Cadence University Program Member


SFU use Cadence Design Tools under licences supported by CMC Microsystems. SFU students, faculty, and technical support staff employ Cadence software for a variety of activities. Some people use it for their entire design flow, while others use only parts of it, e.g. for design verification.

At SFU microelectronics research is conducted in many areas including devices, analog circuits, digital circuits, VLSI systems, Computer Aided Design, Large-Area Layout, and micromachining. Interested faculty include: A. Parameswaran, L. Shannon, B. Bahreyni, R. Hobson, M. Syrzycki, G. Chapman, B. Gray, B. Kaminska, A. Leung, L. Trajkovic and M. Adachi .

Presently, Cadence software is used mainly for graduate and undergraduate thesis work and research projects. Some special undergraduate projects also expose students to the software. Undergraduate and Graduate students generally learn the design tools and digital flow in the following courses.

Undergraduate Courses


ENSC 400: Directed Studies on VLSI Design

Advanced strategies for digital design. Place and route techniques, floorplanning strategies, hierarchical place & route. Strategies for data-dependent power measurements and power measurements in variable voltage regimes.

ENSC 450: VLSI Systems Design

This course provides an introduction to the design of Very Large Scale Integrated (VLSI) circuits and systems using mainly CMOS technology. It links computer architecture and design limitations with integrated circuit physical layout issues. Topics will include: CMOS technology and circuit layout rules;  stdcells design and characterization; Aspects of VLSI design including HDL synthesis, place and route, multi mode multi corner timing closure, Power analysis and Power Integrity; Methodologies for Low Power Design.

Graduate Courses


ENSC 852: Analog Integrated Circuits

Students learn about models for integrated circuit activity and passive devices and their implementation, computer aided design tools and their use in designing analog integrated circuits, and analysis of transistor amplifiers. The students will be required to do a project which involves the design, analysis, modeling and simulation of an analog integrated circuit.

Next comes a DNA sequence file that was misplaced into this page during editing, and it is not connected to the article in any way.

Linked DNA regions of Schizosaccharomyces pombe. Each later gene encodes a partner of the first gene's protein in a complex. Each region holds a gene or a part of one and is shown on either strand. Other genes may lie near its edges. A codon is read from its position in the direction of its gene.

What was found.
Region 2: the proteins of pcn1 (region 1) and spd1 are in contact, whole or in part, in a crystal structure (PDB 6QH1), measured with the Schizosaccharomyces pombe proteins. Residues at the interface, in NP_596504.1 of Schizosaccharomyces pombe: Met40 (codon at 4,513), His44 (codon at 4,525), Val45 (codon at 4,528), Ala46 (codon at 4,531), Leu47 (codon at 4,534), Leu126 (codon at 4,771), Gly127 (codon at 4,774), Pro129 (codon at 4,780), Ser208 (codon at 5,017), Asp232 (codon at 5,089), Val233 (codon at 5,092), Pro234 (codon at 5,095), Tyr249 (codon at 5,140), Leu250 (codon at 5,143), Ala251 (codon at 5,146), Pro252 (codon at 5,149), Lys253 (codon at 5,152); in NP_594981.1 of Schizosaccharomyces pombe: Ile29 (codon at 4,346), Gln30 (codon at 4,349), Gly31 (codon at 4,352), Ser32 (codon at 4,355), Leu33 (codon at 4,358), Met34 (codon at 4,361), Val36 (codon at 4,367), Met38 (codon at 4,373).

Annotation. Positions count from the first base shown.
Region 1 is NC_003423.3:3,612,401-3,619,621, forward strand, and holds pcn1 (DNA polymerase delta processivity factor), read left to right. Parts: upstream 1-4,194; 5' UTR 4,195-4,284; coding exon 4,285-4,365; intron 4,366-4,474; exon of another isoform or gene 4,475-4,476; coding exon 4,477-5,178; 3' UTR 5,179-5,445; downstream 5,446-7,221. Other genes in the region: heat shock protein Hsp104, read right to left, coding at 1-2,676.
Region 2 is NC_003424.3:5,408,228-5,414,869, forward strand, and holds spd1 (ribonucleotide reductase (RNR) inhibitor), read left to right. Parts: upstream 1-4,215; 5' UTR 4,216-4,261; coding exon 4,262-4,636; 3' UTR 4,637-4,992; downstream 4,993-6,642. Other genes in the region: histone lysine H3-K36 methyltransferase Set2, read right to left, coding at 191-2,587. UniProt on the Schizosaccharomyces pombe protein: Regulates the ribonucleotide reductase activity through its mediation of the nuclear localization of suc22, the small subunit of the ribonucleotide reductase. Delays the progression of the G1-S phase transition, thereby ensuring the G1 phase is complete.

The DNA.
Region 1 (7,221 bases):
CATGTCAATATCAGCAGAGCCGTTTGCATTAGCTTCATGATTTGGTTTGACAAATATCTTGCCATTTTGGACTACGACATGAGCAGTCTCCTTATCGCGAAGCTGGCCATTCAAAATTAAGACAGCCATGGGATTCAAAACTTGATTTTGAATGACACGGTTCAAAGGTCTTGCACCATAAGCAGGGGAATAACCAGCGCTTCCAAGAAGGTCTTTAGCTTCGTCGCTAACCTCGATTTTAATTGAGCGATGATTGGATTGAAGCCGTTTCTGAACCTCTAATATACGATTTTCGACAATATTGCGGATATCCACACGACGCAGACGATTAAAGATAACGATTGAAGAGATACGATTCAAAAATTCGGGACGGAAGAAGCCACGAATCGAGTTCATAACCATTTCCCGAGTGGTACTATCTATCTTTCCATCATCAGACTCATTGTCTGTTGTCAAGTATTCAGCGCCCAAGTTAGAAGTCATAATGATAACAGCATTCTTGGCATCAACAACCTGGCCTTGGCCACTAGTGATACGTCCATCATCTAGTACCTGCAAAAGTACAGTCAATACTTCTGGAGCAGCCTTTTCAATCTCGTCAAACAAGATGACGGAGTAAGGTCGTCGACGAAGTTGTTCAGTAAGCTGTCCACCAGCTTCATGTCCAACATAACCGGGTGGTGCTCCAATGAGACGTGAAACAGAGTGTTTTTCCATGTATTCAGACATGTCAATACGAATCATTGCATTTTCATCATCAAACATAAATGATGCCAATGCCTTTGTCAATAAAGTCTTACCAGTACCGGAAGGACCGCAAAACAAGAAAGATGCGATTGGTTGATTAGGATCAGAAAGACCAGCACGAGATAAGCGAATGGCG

ENSC 853: Digital Semiconductor Circuits and Devices

This course gives students a hands-on overview of digital integrated circuits and basic devices: Metal-Oxide-Semiconductor (MOS) transistors and Bipolar Junction Transistors (BJTs). An overview of digital integrated circuits (ICs) families and technologies is followed by discussion of basic building blocks of digital ICs and design techniques. Students will learn various CAD tools in the VLSI Laboratory and use them for 2 Lab projects during the semester. The VLSI Lab provides practical experience in circuit simulation and layout design techniques. CMOS 0.35 micron technology will be used to complete most of Lab projects.

ENSC 854: Integrated Mircosensors and Actuators

Students learn microelectronic transducer principles, classification, fabrication and application areas. Silicon micromachining and its application to integrated microelectronic sensors and actuators. CMOS compatible micromachining, static, dynamic and kinematic microactuator fabrication. Integrated transducer system design and applications. Students will be required to complete a micromachining project in the microfabrication lab at ENSC

ENSC 891: Directed Studies on VLSI Design

Application of VLSI design techniques to the design of signal processing architectures. In particular, design of globally asynchronous systems, and application of Voltage scaling and substrate biasing to signal processing computation. Power measurement for embedded applications and power prediction in variable voltage regimes.

ENSC 895: Advanced VLSI Design

Introduction to advanced VLSI digital design Techniques, Systems-on-Chip and related industrial applications; this include advanced Systems-on-Chip design flow, implementation of embedded advanced microprocessor and DSPs, Low-Power design methodologies, on-chip communication patterns (Bus, Network-on-Chip); on-chip clock and power distribution, homogeneous  and heterogeneous single-chip Multi-core Systems,  I/O and storage methodologies and advanced packaging techniques.


In addition to those on the faculty pages, many Cadence Projects are listed on the following Research Group Site:

The Institute for Micromachine and Microfabrication Research (IMMR)